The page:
May 5

Coping with the Mental Side of Your Chronic Condition

When you are living with a chronic condition, it is really easy to get depressed and despondent. You are in pain a lot of the tie; you’re constantly worried about making your symptoms worse and you simply cannot relax and enjoy life the way you should.

The good news is, it doesn’t have to be that way – not most of the time anyway. There are so many techniques you can use to better manage your chronic condition and feel less stressed depressed and despondent less often. In fact, they can help you to really enjoy life to the full!

Learn about it

One of the best things you can do is to learn about your chronic condition. Why? Because knowledge is power, and the more you understand your illness and how it affects you, the more power you will feel like you have over your own destiny and the more things you will be able to do to mitigate against some of the effects.

So, whether you talk to a doctor about your hereditary angioedema or hit up the library and read everything you can about chronic fatigue, take the power back and find out everything there is to know about your condition today.

Talk to your peers

Something else that can really help when you are struggling mentally due to your chronic condition, is to get in touch with other people who know exactly how you feel. There are so many good peer support groups both on and offline that it should not be too difficult to find one for your condition.

Being part of a group that gets you can make you feel much less alone, and of course, it can also be a good source of tips and tricks to help you manage your condition more effectively, which is never a bad thing, too.

Meditate

Many people who are suffering from chronic conditions do not like the suggestion that their illness is in any way mental. That is not what we are saying here. Chronic conditions are very real and they more often than not do have a physical cause, however, it is still true to say that various mental techniques can help chronic illness sufferers to manage their symptoms better.

For example, meditation has been shown to help individuals experiencing chronic pain to take back control and reduce the intensity of that pain. This is because, when you meditate, you get in tune with your body; you begin to understand it more and you learn how to not focus on it so intently. The less you focus on it, the less power it has over you.

This might all sound a bit strange, but it really can work very well.

Work with your doctor

Some people who have a chronic illness will let their doctor do all of the work that comes with managing it. Obviously, you do need your doctor to diagnose your illness and prescribe your medication, as well as for advice, but if you want to cope with your chronic condition, it is often a good idea to work with your doctor and take more responsibility for your own health.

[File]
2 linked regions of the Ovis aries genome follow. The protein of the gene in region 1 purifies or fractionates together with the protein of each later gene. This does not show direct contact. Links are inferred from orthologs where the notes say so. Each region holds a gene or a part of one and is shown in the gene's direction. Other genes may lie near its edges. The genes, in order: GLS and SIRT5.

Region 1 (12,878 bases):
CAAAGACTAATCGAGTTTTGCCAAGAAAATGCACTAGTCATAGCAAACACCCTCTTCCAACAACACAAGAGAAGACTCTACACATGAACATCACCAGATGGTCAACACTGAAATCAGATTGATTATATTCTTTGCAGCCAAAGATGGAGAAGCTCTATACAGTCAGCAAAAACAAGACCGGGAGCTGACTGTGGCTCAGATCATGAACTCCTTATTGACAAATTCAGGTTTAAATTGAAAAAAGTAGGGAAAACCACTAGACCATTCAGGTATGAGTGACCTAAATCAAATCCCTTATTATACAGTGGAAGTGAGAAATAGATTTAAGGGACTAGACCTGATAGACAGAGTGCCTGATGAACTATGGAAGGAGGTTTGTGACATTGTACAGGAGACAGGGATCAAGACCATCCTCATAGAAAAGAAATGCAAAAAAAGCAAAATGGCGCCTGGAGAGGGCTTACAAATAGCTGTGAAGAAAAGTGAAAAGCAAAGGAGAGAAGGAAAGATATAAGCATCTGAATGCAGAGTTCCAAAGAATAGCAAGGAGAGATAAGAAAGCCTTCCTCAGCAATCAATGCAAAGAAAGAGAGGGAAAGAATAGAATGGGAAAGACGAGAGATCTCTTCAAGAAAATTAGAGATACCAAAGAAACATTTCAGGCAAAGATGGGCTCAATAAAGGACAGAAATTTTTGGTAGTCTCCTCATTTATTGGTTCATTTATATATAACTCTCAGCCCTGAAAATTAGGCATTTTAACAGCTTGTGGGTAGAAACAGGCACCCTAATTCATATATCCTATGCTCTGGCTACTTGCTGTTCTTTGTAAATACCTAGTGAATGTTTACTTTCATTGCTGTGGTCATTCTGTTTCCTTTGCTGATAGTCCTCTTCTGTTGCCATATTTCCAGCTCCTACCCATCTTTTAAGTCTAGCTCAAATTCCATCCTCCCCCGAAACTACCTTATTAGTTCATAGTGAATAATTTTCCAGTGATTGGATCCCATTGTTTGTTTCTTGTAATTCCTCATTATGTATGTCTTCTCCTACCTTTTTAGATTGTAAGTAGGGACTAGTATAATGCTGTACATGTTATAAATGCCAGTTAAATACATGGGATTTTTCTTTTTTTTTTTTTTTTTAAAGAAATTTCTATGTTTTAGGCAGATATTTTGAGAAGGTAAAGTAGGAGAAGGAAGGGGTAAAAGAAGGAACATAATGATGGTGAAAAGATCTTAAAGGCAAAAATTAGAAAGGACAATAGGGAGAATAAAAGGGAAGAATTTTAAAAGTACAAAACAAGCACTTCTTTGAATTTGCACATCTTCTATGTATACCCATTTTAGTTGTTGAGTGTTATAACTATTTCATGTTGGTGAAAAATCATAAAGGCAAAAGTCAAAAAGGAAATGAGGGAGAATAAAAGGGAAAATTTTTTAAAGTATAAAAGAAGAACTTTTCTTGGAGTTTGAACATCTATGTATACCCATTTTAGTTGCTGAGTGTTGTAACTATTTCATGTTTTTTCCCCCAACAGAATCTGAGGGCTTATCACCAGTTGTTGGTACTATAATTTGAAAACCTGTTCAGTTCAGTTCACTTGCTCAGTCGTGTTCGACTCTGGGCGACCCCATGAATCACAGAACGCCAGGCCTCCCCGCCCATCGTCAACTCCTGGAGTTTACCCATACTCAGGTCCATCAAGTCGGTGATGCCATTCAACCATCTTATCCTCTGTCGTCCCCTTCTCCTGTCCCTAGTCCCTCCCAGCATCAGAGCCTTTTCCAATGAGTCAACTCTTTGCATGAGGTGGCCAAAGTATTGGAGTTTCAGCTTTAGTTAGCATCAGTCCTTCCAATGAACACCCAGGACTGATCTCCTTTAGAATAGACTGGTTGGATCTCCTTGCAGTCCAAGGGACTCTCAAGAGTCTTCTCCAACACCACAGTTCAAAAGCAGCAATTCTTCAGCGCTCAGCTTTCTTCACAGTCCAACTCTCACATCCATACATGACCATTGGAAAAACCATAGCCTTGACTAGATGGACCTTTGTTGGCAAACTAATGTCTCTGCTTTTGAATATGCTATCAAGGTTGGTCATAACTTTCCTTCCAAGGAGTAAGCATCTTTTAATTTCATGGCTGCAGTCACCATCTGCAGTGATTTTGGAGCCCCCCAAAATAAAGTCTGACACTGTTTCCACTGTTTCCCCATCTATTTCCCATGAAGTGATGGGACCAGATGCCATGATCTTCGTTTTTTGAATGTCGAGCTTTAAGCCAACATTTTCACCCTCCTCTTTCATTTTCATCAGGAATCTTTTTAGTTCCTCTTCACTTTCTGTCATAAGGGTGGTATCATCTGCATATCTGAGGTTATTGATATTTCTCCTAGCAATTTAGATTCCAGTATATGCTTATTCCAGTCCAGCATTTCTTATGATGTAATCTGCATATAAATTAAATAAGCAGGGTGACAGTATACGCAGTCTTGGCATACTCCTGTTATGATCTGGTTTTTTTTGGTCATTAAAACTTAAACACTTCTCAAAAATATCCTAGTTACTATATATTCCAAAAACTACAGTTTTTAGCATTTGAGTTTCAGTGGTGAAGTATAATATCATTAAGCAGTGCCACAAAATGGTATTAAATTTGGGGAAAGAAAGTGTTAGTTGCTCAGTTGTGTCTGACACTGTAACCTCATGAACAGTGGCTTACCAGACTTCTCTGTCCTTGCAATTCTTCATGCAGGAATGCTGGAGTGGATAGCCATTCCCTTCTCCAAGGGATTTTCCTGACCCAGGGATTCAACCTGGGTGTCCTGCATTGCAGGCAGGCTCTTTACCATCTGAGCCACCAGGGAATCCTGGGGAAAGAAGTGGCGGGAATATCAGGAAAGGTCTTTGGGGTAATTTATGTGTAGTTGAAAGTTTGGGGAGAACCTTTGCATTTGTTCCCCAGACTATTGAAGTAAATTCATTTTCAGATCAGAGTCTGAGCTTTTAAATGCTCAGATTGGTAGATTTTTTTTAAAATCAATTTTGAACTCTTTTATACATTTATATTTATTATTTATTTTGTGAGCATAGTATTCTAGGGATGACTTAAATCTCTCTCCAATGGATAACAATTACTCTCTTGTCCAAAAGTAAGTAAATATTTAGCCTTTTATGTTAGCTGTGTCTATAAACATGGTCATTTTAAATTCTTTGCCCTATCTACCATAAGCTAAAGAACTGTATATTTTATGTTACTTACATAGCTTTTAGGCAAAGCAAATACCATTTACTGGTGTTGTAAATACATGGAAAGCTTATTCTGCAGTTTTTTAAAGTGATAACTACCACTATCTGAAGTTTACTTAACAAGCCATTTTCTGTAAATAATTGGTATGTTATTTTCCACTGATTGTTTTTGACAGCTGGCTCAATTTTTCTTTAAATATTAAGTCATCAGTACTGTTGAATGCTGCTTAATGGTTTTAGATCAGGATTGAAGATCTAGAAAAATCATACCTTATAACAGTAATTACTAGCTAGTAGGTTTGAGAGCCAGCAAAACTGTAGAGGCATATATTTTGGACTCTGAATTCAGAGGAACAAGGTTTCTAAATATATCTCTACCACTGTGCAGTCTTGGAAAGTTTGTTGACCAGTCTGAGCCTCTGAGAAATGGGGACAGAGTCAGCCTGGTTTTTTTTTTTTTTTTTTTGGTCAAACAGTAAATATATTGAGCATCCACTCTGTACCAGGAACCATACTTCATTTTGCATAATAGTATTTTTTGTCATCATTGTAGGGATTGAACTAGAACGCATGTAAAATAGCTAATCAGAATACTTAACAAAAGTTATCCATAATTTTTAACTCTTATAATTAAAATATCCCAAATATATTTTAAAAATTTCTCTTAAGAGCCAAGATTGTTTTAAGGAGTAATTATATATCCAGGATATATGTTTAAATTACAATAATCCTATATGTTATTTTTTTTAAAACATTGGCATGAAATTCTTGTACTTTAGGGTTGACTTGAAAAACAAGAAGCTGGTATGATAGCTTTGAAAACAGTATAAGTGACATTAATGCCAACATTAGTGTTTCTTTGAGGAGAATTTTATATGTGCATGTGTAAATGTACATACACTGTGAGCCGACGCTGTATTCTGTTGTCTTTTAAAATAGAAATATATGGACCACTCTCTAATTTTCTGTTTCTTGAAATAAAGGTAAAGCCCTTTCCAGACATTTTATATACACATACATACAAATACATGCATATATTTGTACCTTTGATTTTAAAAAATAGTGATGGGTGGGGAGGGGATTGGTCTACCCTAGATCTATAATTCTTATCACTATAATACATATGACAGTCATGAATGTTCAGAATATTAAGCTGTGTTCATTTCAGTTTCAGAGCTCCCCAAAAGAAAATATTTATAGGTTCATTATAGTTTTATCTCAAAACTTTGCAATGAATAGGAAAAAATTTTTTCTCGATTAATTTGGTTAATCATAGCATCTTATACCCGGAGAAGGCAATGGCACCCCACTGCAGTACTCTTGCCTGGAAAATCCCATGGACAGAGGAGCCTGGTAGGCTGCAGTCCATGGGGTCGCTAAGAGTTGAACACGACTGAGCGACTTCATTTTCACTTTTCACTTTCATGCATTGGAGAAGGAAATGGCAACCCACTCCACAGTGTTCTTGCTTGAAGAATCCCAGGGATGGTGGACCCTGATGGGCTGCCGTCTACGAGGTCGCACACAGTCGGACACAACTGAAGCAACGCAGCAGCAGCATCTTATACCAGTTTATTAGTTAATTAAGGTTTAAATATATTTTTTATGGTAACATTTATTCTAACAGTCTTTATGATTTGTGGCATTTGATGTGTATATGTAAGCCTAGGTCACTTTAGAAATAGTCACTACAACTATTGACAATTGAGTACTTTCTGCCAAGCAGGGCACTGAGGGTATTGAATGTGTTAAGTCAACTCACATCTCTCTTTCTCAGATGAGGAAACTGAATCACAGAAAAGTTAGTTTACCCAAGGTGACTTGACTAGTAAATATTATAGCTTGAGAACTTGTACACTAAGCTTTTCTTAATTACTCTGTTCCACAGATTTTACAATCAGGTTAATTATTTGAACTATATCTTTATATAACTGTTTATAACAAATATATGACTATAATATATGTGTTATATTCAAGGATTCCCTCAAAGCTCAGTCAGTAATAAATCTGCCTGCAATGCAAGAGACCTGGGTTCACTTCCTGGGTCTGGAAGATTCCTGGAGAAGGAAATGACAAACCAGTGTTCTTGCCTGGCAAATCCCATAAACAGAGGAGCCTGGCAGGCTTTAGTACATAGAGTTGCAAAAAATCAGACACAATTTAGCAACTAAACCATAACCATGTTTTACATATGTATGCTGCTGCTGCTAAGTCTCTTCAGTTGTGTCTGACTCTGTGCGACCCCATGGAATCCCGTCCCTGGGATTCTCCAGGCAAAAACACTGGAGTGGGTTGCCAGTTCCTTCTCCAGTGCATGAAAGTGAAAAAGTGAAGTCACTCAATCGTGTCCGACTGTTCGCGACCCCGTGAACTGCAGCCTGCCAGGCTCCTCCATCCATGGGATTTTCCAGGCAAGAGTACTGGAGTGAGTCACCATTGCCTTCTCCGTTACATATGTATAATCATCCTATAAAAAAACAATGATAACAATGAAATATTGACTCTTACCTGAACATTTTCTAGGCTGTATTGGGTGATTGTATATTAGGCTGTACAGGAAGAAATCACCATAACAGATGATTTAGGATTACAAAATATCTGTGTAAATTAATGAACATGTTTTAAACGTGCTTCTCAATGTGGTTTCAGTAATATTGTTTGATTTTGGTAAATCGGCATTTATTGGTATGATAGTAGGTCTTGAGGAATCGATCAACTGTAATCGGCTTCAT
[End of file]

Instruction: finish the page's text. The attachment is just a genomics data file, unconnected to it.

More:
Doing so has the mental benefit of giving you something to focus on and making you feel like you are doing something positive, which can really help to boost your mood and reduce a lot of stress and anxiety around your condition, and of course, when you make an effort to exercise, eat healthily and track your symptoms, you learn more about your body, while slop often improving your physical symptoms too.

Try Cognitive Behavioral Therapy (CBT)

Another thing you can try on the mental health side of chronic condition management is cognitive behavioral therapy. This is a form of therapy that forces you to look at your negative thoughts about your condition, confront them and analyze them to see how true they are.

More often than not, we hurt ourselves by catastrophizing; by thinking the worst about our conditions and how they affect our lives, when actually, it is not always so bad, and we often do have lots of good days too.

CBT helps us to recognize the reality of the situation, while also giving us the tools we need to better cope with the things in our lives that are bad.

Find a hobby

When you have a chronic condition, it can be tempting to shut yourself away and avoid various people and activities. This is generally a really bad idea because people need human interaction to keep them sane and offer them support, and they need meaningful activities to make life worthwhile.

Of course, having a hobby that you love and can get fully absorbed in is a great way to stop thinking about your chronic condition for a little while, so that you can enjoy yourself more and stop stressing out quite so often.

Not only that, but practicing a hobby will show you just what you are capable of, illness or no illness, so if you are lacking in self-esteem enrolling in an art class or taking up fishing could be just the thing you need.

See a Therapist

If you are really struggling to come to terms with your chronic condition and its implications on your life, then it is pretty sensible to start seeing a therapist who specializes in chronic illness ns its management. 

Sometimes, having a neutral party you can offload on and get suggestions from is all it takes to lift your mood and make you feel more positive about life again.

Just remember that it can take time to find the right therapist, so don’t give up if the first one is not a good fit for you – keep looking, and eventually, you will find the right person to help you through.

As you can see, there are lots of fairly simple things you can do to help you deal better with your chronic condition so that you can stop worrying and start enjoying life more!


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